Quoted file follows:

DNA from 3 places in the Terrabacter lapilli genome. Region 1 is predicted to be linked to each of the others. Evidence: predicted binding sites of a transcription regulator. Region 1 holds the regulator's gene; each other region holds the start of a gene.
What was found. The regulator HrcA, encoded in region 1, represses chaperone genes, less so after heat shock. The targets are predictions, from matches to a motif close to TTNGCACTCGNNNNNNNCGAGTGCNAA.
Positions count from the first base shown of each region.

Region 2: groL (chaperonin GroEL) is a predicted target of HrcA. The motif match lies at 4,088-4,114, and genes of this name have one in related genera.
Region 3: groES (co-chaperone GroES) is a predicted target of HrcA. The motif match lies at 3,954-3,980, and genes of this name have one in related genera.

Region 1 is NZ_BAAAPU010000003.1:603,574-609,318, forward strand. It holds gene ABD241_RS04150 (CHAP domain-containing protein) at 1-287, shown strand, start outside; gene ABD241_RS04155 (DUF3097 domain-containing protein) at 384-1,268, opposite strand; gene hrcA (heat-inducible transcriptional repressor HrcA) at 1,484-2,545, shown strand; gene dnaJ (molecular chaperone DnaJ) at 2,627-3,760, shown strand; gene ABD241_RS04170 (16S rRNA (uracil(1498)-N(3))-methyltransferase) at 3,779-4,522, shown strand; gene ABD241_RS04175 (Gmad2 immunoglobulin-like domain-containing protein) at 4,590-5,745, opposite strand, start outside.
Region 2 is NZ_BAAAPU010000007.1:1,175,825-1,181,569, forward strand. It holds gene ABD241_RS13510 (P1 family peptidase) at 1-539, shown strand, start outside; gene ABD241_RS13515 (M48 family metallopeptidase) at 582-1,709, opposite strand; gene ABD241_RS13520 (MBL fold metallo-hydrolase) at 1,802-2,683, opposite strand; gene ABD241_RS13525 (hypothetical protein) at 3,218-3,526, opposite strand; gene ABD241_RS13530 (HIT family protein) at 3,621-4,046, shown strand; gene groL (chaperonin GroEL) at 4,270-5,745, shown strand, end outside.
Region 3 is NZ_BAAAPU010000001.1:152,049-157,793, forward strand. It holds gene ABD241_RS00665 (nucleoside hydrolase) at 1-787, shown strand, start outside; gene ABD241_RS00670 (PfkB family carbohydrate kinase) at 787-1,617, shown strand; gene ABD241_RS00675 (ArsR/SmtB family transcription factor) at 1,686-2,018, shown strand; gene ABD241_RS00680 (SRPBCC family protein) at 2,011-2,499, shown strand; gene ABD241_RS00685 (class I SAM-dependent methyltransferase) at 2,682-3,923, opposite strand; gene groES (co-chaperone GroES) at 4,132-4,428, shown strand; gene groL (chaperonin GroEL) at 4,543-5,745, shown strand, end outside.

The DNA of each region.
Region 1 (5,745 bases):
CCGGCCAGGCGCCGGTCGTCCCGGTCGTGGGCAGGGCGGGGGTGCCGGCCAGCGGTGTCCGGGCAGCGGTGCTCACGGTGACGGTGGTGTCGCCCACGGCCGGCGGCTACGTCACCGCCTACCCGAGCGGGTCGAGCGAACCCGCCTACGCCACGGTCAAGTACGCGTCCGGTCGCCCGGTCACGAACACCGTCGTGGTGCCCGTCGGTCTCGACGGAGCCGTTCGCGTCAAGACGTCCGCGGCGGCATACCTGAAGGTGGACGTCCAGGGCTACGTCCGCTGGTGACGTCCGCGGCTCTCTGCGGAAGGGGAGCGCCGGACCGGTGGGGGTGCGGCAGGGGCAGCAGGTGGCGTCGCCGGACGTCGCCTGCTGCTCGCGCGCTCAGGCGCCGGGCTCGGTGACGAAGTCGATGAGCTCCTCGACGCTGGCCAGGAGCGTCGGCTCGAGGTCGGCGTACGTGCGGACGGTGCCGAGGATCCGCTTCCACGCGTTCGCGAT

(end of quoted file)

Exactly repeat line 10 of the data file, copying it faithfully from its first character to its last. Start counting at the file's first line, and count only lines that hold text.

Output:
Region 1 (5,745 bases):